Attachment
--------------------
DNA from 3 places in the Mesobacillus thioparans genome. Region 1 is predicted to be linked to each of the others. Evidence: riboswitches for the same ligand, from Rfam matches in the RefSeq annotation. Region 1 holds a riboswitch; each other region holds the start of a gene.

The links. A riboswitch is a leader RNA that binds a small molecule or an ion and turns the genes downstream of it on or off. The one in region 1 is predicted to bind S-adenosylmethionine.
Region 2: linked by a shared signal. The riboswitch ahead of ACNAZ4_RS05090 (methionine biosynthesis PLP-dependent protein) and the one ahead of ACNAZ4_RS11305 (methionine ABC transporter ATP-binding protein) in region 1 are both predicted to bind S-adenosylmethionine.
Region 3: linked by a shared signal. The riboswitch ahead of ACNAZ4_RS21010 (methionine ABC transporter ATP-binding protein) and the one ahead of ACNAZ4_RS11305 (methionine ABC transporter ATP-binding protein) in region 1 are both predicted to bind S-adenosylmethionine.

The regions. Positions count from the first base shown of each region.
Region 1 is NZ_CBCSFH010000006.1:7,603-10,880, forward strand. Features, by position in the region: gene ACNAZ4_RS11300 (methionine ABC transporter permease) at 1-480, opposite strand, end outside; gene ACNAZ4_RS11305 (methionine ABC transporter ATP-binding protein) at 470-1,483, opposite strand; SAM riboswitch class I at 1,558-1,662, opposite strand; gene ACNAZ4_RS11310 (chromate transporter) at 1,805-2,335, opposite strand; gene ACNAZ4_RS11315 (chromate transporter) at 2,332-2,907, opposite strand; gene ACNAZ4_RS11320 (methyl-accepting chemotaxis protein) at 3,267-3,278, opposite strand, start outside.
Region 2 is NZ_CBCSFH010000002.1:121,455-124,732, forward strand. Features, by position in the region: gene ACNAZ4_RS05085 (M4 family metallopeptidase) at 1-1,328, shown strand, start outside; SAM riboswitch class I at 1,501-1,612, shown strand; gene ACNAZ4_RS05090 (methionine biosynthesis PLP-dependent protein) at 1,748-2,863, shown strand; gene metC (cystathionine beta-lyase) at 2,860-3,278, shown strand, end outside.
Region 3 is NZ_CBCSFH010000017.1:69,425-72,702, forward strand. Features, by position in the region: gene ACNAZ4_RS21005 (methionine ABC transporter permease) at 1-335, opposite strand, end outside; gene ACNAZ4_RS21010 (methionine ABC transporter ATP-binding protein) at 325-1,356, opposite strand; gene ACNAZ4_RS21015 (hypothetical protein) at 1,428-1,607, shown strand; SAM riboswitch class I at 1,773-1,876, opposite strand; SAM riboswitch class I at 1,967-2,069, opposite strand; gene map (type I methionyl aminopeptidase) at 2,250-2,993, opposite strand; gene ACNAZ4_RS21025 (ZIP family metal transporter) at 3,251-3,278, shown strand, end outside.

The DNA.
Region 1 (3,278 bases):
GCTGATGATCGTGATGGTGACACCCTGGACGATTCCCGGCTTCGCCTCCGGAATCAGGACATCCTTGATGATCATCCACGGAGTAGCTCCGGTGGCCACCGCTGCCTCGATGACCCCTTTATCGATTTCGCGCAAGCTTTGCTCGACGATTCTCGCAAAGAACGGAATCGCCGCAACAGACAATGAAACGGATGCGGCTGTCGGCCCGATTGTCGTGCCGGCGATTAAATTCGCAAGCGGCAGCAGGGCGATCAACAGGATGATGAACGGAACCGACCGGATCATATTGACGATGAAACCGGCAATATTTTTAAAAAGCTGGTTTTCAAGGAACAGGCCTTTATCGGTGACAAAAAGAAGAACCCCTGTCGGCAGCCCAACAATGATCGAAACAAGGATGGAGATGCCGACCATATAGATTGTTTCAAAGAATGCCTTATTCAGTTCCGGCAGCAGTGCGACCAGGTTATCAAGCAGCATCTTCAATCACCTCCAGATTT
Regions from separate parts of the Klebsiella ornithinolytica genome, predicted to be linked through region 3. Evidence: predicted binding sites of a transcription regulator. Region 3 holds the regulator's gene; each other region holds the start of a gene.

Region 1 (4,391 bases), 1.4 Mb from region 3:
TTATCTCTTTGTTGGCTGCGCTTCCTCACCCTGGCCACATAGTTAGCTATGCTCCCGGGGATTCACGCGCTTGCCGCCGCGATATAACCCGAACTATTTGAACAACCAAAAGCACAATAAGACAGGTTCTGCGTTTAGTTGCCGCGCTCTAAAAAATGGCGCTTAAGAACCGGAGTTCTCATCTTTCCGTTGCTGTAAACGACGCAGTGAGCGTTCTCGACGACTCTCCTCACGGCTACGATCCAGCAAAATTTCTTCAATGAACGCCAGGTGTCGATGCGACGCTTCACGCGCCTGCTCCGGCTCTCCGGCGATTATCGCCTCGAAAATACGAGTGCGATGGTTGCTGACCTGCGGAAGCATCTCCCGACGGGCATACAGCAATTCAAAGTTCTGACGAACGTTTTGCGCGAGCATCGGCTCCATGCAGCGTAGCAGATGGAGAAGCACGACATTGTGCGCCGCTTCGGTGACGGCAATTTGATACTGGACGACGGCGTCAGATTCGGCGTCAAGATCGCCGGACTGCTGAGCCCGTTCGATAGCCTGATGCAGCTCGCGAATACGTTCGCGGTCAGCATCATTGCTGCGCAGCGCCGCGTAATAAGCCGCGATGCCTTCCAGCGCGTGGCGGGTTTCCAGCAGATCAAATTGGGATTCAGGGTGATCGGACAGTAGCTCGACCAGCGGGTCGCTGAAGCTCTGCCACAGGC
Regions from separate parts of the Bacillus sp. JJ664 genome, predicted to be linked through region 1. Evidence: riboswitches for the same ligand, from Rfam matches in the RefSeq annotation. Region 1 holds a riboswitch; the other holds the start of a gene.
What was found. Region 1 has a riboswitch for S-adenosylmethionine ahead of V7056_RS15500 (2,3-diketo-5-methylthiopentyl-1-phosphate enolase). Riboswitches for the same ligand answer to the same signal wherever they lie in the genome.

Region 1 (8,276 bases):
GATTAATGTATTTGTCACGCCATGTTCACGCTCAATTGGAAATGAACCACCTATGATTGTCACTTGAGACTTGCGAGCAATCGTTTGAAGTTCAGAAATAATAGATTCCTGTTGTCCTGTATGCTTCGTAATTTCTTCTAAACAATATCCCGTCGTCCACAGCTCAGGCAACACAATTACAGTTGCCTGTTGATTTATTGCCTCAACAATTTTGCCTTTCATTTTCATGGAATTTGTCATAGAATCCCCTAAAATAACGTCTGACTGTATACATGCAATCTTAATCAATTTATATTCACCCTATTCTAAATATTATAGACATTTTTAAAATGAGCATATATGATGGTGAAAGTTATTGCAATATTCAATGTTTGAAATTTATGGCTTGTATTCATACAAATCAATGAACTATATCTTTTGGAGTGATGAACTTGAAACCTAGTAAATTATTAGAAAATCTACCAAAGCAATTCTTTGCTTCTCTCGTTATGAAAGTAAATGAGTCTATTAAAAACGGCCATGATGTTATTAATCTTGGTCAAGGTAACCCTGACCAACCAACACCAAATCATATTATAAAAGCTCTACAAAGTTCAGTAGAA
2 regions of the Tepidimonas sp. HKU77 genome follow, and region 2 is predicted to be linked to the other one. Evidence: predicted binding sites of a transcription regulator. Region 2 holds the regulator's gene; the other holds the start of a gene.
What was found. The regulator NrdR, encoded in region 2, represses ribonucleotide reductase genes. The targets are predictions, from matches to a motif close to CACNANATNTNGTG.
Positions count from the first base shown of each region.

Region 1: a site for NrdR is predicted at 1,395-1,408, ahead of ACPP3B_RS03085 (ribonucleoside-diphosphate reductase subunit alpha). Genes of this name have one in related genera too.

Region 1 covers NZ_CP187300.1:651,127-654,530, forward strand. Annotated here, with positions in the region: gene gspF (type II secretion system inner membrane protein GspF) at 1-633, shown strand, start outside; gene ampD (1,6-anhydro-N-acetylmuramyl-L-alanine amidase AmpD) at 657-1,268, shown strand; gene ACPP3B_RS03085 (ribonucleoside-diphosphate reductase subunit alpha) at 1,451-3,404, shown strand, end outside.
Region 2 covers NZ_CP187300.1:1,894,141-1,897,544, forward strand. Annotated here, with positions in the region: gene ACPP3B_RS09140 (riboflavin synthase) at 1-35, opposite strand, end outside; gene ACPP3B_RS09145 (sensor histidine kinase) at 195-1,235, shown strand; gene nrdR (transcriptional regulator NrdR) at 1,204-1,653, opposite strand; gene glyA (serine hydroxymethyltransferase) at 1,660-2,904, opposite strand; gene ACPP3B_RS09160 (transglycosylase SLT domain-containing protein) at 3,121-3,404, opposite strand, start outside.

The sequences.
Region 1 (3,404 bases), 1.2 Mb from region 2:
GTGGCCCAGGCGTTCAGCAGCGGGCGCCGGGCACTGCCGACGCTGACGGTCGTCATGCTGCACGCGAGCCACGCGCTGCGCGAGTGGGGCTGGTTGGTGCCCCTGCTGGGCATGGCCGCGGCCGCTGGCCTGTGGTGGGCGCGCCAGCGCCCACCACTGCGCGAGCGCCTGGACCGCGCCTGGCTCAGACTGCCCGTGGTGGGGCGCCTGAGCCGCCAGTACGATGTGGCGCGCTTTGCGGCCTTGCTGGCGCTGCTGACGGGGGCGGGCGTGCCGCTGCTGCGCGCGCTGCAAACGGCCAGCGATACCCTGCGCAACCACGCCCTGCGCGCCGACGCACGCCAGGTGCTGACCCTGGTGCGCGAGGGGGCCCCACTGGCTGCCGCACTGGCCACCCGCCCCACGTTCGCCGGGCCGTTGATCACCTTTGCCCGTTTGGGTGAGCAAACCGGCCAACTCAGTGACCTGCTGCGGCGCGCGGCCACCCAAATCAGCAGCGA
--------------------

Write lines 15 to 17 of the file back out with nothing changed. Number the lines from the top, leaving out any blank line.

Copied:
Regions from separate parts of the Bacillus sp. JJ664 genome, predicted to be linked through region 1. Evidence: riboswitches for the same ligand, from Rfam matches in the RefSeq annotation. Region 1 holds a riboswitch; the other holds the start of a gene.
What was found. Region 1 has a riboswitch for S-adenosylmethionine ahead of V7056_RS15500 (2,3-diketo-5-methylthiopentyl-1-phosphate enolase). Riboswitches for the same ligand answer to the same signal wherever they lie in the genome.

Region 1 (8,276 bases):